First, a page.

With less than three weeks to go, time is running out for people who haven't registered to vote in the General Election yet - the deadline is on Monday. There are concerns that students in particular may have dropped off the electoral register without realising it. Our Political Correspondent Paul Brand reports.
A newly refurbished learning centre at Newton Rigg College near Penrith has been officially opened.
It's part of a £3 million investment in the campus, which was taken over by the Askham Bryan College three years ago. It's had a 300% increase in the number of students attending the college since then. Course leaders say worldwide demand for food means land-based courses are more popular than ever.
It started as a student film project made for the amusement of those involved. 'The Maniac Project' is a multi award winning feature film made at a total cost of just £500.
But now the spoof horror shot, entirely in Cumbria, has been bought by a Los Angeles distribution company and can be seen worldwide.
Andy Burn reports
Students and teachers around the region are celebrating what looks like being another record breaking year of A-level success.
Provisional figures suggest that Cumbria's schools have hit the government targets for total pass rates and set a new high for top grades.
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Early indications suggest pass rates in the county's schools are around 74% -just under 0.5% better than 2011. 12 of the county's 25 schools have so far fed results to the Local Education Authority.
Students have been celebrating A-level results at Ullswater Community College in Penrith. The school achieved it's highest ever points per application scores from UCAS. The figures for Cumbria as a whole are expected to be released later.
Cumbrian students are being warned by Cumbria NHS to have the MMR jab before starting their university courses in the autumn. It's an attempt to prevent mumps, measles and rubella spreading through campuses.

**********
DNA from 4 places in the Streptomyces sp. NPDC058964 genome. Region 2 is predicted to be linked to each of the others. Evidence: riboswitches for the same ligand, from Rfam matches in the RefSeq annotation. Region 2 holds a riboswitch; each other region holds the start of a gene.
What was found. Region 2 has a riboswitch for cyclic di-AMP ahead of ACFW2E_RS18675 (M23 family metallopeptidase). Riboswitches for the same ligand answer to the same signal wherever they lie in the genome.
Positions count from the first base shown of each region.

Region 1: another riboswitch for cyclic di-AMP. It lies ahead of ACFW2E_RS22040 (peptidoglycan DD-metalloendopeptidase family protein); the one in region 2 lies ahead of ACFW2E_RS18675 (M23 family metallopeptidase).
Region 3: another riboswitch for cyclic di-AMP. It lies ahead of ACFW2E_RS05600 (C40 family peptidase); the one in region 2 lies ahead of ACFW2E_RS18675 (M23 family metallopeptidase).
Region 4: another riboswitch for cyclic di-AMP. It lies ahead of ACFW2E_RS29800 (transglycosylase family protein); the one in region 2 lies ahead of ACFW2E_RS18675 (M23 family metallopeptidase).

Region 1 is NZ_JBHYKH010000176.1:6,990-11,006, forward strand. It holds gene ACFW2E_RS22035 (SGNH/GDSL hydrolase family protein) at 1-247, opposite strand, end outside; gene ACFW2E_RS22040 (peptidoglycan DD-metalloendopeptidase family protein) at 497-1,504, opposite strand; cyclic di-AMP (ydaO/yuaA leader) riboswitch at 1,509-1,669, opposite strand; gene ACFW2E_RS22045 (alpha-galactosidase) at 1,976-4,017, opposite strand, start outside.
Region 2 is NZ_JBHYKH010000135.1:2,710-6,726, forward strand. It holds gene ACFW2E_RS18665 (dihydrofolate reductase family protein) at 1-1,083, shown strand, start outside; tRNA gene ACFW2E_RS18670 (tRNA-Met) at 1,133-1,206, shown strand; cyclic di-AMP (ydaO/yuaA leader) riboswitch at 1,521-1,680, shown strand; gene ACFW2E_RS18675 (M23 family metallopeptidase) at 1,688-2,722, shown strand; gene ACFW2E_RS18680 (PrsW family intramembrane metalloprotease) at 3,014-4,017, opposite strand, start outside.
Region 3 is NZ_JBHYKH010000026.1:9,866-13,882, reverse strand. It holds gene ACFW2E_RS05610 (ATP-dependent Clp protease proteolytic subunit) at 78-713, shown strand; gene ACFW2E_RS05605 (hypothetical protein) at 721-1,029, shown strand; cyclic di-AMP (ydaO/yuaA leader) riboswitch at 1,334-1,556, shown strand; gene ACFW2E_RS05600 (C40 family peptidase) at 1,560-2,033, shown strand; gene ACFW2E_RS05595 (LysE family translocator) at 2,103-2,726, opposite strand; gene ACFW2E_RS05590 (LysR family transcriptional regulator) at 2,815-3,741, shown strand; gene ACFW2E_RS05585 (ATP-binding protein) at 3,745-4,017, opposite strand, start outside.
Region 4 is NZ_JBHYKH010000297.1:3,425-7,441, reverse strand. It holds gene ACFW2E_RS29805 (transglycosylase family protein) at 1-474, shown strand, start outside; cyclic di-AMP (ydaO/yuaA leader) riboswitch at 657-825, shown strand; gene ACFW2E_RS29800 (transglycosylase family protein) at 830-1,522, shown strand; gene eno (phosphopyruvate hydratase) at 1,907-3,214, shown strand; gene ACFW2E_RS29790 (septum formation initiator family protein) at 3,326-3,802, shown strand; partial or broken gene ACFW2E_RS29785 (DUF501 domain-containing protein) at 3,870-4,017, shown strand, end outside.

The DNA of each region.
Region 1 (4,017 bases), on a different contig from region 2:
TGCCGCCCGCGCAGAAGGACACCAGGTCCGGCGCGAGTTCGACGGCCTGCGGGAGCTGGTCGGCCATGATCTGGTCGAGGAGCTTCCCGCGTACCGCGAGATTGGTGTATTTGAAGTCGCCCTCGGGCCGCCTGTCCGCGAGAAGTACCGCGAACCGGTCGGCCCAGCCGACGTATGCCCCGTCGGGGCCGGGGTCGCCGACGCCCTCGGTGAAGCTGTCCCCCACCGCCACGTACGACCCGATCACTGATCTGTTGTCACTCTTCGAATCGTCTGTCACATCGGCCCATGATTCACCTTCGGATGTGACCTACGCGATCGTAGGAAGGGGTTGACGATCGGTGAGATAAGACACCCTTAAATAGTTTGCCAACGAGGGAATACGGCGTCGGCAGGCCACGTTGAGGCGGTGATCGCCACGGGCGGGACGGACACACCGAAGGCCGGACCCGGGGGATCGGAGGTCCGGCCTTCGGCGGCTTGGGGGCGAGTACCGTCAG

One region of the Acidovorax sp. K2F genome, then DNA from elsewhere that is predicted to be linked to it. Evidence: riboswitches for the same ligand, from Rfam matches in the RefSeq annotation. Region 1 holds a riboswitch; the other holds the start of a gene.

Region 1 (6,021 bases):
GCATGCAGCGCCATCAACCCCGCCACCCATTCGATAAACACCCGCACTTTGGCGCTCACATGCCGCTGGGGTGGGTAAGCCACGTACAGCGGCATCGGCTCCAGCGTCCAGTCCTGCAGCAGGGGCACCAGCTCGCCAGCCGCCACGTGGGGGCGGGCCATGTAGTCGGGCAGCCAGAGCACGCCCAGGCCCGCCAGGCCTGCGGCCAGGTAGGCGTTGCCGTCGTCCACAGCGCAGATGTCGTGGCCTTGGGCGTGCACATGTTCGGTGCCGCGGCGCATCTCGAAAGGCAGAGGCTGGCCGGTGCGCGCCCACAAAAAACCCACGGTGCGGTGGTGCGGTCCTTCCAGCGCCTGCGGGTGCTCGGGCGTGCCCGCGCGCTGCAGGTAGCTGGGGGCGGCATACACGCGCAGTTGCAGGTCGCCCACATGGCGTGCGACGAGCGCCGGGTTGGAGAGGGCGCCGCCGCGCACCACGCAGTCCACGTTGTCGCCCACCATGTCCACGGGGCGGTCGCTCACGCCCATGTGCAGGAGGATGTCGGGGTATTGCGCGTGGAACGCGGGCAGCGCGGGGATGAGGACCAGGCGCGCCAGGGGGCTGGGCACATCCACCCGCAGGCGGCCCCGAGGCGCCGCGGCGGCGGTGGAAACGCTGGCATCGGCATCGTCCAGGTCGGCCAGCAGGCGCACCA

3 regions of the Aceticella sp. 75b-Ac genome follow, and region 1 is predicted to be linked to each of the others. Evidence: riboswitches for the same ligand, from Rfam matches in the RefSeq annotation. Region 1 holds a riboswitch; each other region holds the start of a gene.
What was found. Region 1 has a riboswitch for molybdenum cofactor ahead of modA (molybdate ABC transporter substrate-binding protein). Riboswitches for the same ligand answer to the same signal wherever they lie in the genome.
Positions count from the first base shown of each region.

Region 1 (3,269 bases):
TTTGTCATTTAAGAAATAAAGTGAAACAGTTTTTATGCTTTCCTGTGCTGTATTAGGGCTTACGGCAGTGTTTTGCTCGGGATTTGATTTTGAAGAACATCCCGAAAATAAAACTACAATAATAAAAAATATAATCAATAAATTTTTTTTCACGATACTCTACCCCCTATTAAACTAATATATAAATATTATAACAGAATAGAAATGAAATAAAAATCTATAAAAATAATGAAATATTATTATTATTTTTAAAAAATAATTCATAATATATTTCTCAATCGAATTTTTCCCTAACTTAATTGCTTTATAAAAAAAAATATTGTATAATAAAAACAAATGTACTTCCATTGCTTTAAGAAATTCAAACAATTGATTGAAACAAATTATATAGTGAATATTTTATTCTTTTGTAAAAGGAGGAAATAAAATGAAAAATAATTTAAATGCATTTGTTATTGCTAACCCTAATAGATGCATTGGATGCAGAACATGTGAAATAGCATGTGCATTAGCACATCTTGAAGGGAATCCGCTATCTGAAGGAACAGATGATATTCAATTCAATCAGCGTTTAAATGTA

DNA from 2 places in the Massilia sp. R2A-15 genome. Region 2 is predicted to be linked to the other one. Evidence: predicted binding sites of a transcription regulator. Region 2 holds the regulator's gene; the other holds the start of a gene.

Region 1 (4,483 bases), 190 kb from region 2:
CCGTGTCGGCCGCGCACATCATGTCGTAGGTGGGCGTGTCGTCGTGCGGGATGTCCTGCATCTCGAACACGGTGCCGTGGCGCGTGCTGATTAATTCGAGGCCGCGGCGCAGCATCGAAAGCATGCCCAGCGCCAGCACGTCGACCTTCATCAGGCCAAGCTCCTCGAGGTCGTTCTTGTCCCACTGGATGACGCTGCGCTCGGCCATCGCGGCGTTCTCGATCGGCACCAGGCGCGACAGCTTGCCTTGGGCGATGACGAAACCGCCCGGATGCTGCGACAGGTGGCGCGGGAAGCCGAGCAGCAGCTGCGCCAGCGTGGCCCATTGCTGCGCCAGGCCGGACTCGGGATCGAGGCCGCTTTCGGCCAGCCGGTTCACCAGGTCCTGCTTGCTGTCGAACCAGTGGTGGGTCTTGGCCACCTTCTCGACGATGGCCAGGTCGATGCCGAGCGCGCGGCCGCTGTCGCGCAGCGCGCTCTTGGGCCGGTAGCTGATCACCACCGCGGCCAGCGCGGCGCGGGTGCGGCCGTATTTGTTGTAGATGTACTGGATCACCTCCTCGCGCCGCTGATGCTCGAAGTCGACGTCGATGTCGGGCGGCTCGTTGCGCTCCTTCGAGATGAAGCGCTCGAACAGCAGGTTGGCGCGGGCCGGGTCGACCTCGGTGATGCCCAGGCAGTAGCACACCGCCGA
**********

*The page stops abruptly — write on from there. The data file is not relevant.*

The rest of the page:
Cumbria NHS say some young people starting courses this autumn have probably not been immunised against the illnesses which can have serious complications, including meningitis, swelling of the brain (encephalitis) and deafness.
All prospective students in Cumbria are warned that they should arrive at university fully vaccinated against measles, mumps and rubella (MMR) when organisations confirm their places in August.
The best way for people to protect against catching mumps or measles is to make sure they've had two doses of the MMR vaccine.
Both doses are usually given to children before they start primary school and one dose alone will not offer full protection.
Anyone who is not sure if they have had both doses can contact their GP surgery and ask for a booster MMR injection.
Dr Nigel Calvert, Cumbria’s associate director of public health:
“These are highly infectious illnesses and students are peers because they are in such close contact with so many other young people. The only way to fully protect against catching measles, mumps and rubella is through the MMR jab.”